There is constant innovation in Logistics and urban transport especially with e-commerce, drones, Uber, self-driving vehicles and electric vehicles gaining popularity (and investment) on a global scale.


In South East Asia two-wheeled taxis are common. Now Cargo Bikes present a whole new world of transport which was in the past only seen as humourous Asian memes on the internet where Asian motorcycles were seen transporting bulk goods in a very risky manner.


See our Article "TWO-WHEELED TRUCKS" from October 2006


U.P.S. has been testing other trike designs in the United States with pilot projects currently underway in both Pittsburgh and Portland, Ore.


"To some extent we are seeing a return to the way things used to be done and are continuing to be done now in the developing world,” Ms. Alsion Conway an associate professor in the Department of Civil Engineering at The City College of New York said. “After all, we’ve had bike couriers forever.”



Comanche gas/electric recumbent trike


A new dirt trike is made for adventure. Stanford University aerospace engineering graduate Dak Steiert created the Comanche - a gas or electric-powered recumbent trike that fits in the back of a hatchback or SUV - ready to be transported to adventure sport locations for fun and frolic to begin. Or you could just ride it on the mean streets where you live.


Four versions of the Comanche are hoped for – gas and electric off-road models, along with gas and electric street-legal moped models.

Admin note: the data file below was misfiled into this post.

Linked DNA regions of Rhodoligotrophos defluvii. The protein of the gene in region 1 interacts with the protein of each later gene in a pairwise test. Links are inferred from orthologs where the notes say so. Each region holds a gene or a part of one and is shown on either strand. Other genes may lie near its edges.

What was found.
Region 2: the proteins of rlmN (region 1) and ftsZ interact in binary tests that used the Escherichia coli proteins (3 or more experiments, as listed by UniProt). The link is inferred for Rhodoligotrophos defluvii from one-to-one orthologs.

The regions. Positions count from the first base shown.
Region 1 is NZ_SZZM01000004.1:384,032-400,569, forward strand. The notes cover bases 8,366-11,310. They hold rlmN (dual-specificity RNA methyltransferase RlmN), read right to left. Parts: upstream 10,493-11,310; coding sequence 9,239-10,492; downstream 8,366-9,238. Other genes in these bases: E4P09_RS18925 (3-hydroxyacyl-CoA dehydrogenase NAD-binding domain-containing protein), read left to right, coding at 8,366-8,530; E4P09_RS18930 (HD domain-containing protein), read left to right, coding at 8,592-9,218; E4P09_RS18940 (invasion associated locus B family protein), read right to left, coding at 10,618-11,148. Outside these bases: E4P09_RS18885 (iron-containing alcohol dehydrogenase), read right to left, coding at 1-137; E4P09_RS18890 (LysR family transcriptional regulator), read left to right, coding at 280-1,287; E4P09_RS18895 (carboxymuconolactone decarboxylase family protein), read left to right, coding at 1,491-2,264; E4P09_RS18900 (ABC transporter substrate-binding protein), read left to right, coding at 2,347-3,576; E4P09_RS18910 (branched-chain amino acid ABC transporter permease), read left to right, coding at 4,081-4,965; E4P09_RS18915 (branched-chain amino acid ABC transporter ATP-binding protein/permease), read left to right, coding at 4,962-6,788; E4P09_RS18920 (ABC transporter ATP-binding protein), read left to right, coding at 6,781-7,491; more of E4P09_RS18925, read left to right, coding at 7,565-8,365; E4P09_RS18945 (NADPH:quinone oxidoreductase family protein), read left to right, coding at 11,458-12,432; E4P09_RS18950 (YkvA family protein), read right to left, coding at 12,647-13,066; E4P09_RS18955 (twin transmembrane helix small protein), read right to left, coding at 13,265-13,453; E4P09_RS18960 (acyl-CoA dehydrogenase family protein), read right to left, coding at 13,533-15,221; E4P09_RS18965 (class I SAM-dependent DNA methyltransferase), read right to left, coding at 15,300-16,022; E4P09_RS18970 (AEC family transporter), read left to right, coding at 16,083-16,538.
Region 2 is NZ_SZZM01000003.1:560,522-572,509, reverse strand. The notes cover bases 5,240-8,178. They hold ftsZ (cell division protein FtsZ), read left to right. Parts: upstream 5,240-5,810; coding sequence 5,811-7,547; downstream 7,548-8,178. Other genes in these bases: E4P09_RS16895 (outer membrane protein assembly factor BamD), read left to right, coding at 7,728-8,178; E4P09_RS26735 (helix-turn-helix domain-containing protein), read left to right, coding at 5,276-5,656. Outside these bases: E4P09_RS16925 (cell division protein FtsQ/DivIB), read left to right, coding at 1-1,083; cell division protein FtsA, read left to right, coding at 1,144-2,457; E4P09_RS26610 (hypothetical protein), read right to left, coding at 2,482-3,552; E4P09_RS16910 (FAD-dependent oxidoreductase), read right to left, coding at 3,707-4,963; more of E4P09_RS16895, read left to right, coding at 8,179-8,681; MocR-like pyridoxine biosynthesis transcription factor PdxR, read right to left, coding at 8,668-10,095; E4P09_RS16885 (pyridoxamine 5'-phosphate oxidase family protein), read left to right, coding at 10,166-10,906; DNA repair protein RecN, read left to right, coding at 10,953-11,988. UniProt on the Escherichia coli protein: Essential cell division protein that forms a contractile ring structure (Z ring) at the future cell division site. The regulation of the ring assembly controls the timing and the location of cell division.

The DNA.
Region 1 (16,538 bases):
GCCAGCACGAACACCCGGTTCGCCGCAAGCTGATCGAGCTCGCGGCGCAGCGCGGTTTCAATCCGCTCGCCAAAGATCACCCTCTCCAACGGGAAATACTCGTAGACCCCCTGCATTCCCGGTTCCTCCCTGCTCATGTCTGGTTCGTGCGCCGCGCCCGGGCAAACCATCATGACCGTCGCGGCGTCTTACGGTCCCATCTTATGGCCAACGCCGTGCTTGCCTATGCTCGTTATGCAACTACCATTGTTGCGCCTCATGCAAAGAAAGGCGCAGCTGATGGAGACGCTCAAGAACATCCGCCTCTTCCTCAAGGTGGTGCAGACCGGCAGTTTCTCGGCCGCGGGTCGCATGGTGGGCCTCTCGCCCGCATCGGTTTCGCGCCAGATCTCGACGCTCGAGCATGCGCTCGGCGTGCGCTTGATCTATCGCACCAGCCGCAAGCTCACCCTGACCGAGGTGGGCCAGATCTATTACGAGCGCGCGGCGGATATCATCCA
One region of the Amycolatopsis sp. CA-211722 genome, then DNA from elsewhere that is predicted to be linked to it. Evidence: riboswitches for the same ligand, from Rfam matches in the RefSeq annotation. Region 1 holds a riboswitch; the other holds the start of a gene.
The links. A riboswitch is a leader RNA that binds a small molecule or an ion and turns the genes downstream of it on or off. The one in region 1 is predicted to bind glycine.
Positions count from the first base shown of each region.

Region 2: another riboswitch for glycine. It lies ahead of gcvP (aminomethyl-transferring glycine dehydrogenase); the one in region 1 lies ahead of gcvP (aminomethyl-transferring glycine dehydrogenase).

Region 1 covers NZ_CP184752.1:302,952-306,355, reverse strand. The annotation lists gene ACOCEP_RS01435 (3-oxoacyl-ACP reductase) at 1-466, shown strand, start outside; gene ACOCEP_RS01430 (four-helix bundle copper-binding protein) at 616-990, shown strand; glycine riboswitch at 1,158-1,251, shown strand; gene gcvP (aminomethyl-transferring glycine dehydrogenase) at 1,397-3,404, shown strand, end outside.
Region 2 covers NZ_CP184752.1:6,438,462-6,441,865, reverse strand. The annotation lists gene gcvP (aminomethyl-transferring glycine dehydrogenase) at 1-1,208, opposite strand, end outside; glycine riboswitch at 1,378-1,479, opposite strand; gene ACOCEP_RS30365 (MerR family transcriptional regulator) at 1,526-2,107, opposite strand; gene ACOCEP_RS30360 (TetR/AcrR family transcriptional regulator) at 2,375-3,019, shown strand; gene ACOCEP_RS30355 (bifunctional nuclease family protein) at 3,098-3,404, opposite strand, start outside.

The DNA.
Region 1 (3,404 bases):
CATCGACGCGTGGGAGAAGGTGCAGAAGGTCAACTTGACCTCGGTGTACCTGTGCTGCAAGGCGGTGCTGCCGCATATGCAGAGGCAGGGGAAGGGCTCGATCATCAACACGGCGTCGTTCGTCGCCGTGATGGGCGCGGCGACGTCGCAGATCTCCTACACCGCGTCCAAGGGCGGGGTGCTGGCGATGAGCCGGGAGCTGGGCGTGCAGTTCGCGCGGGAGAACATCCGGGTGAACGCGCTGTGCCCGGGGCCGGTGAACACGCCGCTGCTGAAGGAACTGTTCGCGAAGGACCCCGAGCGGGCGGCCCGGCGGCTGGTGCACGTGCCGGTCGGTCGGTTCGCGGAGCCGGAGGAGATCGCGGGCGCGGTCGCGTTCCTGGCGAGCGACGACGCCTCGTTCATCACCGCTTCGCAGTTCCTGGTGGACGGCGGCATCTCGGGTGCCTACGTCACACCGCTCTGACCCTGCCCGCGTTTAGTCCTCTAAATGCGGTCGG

Compared to traditional motorbikes, the planned four are claimed to be more easily transported and offers greater stability. There are a set of outrigger wheels in the back, to keep the trikes from tipping over. They are better cargo-carrying capacity via an optional package that includes dual rear boxes and a rack.


The gas off-road model features a 6.5-hp engine that takes it to a top speed of 45 mph (72 km/h) although optional upgrades to beefier engines boost that figure, maxing out with a 450cc engine that delivers about 70 mph (112 km/h). The electric off-road version, on the other hand, has a 5-kilowatt motor powered by a 24-Ah battery pack. It also tops out at 45 mph, and has a claimed range of 70 miles (112 km) per 5 to 8-hour charge.



The two off-road models have 11 inches of rear suspension travel, with 8 inches of front suspension available as an upgrade. For really serious obstacle-climbing, there's also a 14-inch independent front suspension option.